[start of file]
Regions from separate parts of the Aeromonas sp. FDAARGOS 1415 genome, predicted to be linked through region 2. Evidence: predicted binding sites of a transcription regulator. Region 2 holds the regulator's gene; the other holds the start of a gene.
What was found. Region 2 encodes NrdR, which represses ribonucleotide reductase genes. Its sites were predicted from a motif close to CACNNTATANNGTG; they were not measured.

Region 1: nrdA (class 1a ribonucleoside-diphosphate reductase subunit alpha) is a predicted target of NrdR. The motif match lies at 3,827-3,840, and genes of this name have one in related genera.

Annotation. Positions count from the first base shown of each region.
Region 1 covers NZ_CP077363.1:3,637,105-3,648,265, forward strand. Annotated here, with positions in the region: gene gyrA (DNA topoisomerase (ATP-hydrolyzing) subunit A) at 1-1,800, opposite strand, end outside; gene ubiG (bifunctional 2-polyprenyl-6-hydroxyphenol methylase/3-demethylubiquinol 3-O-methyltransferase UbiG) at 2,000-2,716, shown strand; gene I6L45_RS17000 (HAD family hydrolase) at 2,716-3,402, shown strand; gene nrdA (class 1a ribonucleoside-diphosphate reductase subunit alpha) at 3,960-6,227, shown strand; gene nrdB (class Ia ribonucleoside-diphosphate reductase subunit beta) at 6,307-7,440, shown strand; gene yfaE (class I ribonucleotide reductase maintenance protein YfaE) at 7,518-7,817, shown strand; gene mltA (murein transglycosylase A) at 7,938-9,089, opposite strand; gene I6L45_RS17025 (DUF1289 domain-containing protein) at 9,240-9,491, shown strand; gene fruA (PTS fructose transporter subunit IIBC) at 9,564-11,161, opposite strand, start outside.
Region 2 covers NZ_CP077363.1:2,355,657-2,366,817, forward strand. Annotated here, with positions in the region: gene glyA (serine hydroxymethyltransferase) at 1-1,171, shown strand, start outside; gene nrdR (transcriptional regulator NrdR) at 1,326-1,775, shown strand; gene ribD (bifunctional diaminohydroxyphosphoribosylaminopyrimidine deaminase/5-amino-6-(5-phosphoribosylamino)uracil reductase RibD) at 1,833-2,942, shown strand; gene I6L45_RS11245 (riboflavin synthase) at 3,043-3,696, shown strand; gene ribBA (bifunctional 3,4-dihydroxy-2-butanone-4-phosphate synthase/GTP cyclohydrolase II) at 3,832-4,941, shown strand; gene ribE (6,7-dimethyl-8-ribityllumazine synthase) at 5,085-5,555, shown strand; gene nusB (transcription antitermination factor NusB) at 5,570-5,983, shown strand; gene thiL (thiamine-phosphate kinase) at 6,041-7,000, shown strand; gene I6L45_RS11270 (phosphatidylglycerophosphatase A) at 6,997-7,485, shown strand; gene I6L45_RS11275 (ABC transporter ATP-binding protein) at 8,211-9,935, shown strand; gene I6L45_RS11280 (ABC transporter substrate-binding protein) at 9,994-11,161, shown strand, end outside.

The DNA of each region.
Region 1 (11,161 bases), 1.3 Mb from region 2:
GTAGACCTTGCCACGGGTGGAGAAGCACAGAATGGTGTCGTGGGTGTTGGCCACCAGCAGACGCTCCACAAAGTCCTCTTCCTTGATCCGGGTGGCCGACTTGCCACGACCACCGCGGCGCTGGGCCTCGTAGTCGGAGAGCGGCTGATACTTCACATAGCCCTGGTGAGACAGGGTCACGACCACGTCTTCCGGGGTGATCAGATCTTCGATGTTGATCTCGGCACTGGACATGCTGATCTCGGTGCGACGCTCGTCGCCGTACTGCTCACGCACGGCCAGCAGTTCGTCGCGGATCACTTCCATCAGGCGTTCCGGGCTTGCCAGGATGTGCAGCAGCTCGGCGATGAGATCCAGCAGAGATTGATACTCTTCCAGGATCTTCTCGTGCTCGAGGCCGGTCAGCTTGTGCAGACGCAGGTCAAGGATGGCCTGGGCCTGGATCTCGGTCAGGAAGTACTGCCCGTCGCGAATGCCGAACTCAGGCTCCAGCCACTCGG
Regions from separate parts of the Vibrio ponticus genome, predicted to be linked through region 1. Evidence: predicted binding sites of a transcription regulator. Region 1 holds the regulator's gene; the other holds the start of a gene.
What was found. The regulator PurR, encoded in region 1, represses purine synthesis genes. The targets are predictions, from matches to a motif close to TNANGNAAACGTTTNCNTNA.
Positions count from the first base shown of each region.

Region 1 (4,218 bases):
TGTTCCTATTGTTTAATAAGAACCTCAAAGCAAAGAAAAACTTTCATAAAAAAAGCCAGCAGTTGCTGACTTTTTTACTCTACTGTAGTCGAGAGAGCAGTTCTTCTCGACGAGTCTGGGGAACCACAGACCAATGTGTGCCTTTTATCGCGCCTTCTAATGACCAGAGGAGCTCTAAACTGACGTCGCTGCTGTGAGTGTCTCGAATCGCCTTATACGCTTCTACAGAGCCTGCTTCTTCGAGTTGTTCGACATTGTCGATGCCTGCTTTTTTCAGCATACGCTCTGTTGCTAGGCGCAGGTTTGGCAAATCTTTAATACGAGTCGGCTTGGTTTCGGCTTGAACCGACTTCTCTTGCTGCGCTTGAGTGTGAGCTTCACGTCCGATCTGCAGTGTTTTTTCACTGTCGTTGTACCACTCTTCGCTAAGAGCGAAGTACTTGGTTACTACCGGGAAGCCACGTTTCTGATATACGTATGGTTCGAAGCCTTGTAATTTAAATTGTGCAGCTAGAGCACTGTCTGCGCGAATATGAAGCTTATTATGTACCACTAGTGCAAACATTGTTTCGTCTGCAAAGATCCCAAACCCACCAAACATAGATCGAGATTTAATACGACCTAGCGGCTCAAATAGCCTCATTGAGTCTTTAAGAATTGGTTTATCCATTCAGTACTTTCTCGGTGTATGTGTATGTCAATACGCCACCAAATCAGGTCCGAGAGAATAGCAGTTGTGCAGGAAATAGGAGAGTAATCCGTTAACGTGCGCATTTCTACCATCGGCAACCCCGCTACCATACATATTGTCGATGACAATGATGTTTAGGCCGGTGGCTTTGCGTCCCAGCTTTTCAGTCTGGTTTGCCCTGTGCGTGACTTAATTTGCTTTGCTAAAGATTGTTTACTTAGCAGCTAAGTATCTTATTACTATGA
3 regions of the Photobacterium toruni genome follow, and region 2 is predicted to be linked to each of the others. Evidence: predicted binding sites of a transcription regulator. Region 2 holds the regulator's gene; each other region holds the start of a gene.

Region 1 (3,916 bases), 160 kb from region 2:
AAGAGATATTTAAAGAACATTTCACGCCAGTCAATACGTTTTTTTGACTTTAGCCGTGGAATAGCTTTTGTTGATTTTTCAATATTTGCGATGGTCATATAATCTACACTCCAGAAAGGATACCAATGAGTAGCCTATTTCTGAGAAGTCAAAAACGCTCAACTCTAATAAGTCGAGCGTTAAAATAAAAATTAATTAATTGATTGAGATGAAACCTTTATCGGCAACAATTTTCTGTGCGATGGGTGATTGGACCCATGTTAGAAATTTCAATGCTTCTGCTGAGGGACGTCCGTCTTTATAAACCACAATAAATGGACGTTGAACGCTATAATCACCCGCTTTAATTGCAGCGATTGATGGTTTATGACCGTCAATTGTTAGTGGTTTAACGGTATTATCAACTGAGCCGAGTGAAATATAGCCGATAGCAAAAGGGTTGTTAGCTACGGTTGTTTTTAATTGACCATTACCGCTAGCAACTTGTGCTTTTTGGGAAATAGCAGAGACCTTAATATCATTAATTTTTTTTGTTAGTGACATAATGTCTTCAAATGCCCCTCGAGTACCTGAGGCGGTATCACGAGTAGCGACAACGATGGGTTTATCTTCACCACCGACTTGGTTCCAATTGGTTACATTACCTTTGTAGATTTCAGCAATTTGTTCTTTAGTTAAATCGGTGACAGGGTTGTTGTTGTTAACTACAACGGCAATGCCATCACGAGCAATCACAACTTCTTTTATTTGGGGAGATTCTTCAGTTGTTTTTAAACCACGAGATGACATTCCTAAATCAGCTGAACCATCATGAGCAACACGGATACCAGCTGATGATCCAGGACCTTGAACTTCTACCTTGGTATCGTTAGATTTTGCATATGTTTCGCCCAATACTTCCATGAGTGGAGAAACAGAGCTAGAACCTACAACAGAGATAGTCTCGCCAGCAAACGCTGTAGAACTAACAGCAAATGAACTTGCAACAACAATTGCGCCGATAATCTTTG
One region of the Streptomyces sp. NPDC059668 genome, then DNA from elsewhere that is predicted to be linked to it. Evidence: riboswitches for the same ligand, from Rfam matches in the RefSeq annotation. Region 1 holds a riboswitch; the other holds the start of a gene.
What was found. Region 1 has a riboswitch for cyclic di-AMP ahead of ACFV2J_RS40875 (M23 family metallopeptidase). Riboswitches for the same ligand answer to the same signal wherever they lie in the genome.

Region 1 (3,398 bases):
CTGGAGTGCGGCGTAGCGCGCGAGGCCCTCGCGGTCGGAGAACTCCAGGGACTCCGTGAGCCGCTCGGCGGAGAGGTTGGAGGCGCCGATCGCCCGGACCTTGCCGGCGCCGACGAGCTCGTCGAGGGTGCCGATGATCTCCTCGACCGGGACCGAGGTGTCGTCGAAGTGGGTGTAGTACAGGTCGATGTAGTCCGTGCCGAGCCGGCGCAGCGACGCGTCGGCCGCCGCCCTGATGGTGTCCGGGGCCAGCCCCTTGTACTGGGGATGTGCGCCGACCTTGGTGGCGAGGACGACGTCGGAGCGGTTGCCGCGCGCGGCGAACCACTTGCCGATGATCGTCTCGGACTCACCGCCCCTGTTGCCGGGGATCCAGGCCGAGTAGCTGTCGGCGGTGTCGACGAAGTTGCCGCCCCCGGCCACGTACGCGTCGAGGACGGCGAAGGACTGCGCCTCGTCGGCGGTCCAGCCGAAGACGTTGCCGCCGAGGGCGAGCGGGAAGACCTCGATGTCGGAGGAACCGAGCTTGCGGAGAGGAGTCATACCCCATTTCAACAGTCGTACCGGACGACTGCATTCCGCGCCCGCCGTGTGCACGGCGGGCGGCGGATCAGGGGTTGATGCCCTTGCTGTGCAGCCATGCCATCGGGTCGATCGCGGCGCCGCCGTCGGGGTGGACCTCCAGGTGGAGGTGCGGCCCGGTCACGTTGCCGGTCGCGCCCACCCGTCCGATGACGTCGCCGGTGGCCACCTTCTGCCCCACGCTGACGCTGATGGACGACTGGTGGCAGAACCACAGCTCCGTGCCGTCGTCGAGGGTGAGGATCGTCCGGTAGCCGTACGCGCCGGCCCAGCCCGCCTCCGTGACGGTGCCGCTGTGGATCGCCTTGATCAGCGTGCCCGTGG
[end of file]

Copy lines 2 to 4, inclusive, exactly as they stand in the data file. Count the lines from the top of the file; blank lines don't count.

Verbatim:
What was found. Region 2 encodes NrdR, which represses ribonucleotide reductase genes. Its sites were predicted from a motif close to CACNNTATANNGTG; they were not measured.

Region 1: nrdA (class 1a ribonucleoside-diphosphate reductase subunit alpha) is a predicted target of NrdR. The motif match lies at 3,827-3,840, and genes of this name have one in related genera.

Annotation. Positions count from the first base shown of each region.